Before getting into the topic, I would like
to share with you my view of anger. I think anger is neither good nor bad. It is an emotion and emotions are not good or bad. Emotions begin to take on ethical concerns when tied to motives and actions. In this sense, then, I believe that anger itself is neither righteous nor unrighteous. Thus, the term “righteous anger” is neither self-contradictory, nor even paradoxical. But it may not be a useful term.
“Righteous Anger” seems to have come out of the cultural belief that anger is in itself… bad. Some prefer the term “righteous indignation. Of course, to some extent indignation can be seen as a different emotion, or perhaps a more nuanced emotion. Often indignation suggests anger that is motivated by injustice. Thus Aristotle saw it as a healthy state— between envy and spite— a golden mean. Therefore, righteous indignation is anger motivated by the injustice at the success of the undeserving. (Are there, however, people who deserve to be successful and people who don’t?)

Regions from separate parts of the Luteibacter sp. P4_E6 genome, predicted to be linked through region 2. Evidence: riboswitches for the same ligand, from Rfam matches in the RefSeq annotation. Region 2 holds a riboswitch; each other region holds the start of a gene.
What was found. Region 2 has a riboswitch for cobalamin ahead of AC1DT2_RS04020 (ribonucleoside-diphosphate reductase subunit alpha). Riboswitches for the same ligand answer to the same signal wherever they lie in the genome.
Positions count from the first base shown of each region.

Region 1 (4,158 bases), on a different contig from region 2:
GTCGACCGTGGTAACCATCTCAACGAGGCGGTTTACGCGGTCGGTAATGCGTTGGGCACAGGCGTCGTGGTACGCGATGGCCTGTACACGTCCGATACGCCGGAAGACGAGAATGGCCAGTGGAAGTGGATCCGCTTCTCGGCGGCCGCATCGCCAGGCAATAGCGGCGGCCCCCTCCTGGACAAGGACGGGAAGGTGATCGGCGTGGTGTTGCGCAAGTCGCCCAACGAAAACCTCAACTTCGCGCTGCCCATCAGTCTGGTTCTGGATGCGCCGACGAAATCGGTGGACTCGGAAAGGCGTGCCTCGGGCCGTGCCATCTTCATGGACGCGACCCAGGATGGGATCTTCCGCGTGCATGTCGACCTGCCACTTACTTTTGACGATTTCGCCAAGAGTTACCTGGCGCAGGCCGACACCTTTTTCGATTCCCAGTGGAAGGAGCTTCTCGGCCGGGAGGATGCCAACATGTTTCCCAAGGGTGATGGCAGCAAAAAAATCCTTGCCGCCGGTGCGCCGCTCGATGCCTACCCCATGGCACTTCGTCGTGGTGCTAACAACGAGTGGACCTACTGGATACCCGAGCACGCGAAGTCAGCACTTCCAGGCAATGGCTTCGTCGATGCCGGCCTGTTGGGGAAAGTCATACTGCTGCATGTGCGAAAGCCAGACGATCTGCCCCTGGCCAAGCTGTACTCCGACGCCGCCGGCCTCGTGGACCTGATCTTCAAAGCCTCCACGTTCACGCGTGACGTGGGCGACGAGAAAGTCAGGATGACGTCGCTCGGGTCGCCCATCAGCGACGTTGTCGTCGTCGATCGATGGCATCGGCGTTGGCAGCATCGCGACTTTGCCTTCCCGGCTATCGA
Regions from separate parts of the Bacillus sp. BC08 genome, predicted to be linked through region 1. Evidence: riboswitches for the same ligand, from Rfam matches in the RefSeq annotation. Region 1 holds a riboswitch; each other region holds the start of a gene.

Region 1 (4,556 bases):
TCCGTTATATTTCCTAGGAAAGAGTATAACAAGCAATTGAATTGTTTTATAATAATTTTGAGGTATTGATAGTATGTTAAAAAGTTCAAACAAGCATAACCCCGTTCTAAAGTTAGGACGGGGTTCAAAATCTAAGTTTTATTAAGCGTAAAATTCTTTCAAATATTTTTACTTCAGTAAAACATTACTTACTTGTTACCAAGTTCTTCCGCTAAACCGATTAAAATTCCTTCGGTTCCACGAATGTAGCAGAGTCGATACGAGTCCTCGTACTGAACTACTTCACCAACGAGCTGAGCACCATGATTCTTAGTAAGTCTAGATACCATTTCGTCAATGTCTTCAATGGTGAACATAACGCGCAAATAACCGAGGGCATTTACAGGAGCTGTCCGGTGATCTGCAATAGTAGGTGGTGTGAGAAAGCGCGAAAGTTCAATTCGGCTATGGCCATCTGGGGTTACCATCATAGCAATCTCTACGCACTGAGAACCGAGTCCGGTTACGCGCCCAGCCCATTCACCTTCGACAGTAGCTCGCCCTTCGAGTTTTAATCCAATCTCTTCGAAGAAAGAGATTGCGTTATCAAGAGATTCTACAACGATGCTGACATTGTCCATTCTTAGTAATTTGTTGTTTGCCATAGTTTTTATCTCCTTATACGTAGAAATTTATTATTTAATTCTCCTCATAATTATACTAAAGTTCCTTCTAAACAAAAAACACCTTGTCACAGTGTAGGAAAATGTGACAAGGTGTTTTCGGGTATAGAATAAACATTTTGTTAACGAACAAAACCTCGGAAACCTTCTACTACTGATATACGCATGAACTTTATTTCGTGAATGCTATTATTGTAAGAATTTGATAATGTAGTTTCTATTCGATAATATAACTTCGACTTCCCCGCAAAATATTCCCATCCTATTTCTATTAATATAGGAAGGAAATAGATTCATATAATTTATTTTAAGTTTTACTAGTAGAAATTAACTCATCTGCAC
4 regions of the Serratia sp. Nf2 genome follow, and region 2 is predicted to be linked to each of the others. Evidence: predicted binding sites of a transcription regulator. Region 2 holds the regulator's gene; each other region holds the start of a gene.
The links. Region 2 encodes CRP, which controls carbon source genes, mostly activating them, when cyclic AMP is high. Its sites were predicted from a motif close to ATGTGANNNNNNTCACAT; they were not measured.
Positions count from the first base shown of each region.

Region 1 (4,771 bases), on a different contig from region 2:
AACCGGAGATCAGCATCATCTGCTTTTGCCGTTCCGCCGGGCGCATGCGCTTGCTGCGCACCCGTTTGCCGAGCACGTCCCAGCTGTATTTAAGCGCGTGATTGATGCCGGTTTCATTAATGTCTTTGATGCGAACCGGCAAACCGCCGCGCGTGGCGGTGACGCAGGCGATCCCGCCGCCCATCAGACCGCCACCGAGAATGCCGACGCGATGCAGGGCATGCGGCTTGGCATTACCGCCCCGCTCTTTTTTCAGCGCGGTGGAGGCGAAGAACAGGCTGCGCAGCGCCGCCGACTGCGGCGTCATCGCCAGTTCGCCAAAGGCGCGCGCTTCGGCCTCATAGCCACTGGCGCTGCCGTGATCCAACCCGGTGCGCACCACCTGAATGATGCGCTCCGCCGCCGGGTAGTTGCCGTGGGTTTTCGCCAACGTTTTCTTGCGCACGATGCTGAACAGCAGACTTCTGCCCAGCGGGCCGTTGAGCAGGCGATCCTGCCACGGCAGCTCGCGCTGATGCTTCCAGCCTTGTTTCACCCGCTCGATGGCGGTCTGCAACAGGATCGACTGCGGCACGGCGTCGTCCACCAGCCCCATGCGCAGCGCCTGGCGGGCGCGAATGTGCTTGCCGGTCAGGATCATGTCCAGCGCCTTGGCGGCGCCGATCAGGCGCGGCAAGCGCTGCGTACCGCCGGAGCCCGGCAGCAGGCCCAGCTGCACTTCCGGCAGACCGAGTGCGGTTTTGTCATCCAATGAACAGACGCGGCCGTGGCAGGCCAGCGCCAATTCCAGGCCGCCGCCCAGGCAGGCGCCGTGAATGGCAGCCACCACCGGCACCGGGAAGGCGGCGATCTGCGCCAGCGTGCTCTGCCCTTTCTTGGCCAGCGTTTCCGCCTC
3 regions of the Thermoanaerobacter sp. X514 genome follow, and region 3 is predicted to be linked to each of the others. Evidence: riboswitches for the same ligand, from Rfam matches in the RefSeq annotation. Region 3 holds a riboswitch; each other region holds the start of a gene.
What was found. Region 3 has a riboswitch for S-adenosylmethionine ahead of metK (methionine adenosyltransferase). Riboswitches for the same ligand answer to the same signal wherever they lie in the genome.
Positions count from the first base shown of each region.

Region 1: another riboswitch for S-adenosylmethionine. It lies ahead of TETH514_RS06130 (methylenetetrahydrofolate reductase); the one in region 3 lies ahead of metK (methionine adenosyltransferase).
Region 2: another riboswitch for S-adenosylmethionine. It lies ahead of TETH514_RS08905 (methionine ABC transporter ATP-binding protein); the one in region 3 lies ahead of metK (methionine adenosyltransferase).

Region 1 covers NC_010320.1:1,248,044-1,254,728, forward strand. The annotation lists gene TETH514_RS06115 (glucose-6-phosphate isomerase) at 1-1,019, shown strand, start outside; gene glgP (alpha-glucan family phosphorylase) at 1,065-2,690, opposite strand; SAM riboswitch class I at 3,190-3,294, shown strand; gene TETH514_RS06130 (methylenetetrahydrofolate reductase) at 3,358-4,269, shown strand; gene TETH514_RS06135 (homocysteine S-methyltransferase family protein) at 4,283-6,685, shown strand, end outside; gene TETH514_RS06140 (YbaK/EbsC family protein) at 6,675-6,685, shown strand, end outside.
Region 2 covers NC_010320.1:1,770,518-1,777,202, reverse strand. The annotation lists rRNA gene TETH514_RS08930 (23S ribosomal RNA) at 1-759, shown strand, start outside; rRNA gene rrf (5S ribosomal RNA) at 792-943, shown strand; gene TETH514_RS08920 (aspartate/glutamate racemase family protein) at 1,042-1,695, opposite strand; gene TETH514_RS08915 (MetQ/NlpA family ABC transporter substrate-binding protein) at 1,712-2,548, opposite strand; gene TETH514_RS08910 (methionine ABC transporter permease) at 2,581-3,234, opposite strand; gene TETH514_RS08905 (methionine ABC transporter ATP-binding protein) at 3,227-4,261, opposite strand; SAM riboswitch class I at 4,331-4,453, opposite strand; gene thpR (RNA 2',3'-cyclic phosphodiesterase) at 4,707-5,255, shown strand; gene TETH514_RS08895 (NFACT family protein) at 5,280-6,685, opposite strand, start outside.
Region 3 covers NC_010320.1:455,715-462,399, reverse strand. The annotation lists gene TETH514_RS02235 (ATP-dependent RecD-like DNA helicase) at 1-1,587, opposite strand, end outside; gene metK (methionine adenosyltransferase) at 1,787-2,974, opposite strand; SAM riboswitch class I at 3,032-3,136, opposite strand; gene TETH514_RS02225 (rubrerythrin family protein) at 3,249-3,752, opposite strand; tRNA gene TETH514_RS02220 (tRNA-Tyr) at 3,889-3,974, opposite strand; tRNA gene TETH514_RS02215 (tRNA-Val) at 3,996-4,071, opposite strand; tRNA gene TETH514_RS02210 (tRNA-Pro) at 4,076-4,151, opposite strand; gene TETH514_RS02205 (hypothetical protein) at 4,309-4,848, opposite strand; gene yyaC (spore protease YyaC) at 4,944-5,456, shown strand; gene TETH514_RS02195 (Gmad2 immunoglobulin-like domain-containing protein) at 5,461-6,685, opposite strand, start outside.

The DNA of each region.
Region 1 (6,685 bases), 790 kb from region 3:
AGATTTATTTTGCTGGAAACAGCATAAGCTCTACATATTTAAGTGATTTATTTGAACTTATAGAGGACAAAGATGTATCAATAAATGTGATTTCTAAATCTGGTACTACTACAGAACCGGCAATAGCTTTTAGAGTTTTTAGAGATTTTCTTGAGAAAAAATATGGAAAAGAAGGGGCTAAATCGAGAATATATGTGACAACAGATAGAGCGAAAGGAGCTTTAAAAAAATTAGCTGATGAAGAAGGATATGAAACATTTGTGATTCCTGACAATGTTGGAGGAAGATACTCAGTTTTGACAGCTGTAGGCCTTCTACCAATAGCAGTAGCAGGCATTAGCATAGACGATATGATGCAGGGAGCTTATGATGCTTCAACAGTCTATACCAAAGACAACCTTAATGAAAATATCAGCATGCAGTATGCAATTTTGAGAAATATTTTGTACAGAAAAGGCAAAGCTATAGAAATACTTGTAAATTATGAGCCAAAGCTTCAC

In Christian circles, I think indignation is usually just a euphemism. A person who is clearly angry may choose to defend himself by saying… “I am NOT angry… I have righteous indignation.” That has the double problem to me as it seems to be both emotionally dishonest, and suggesting false virtue.
For Christians, it is big concern since the Bible describes God as angy at times. The dominant emotion of God in the New Testament is Love, the dominant emotion used to describe Jesus in the Gospels is compassion, and the dominant emotion ascribed to God in the Old Testament is mercy. The latter two, compassion and mercy, could perhaps be better said to be emotions tied to motivation and action. Nevertheless, anger or wrath are certainly described as emotions of God.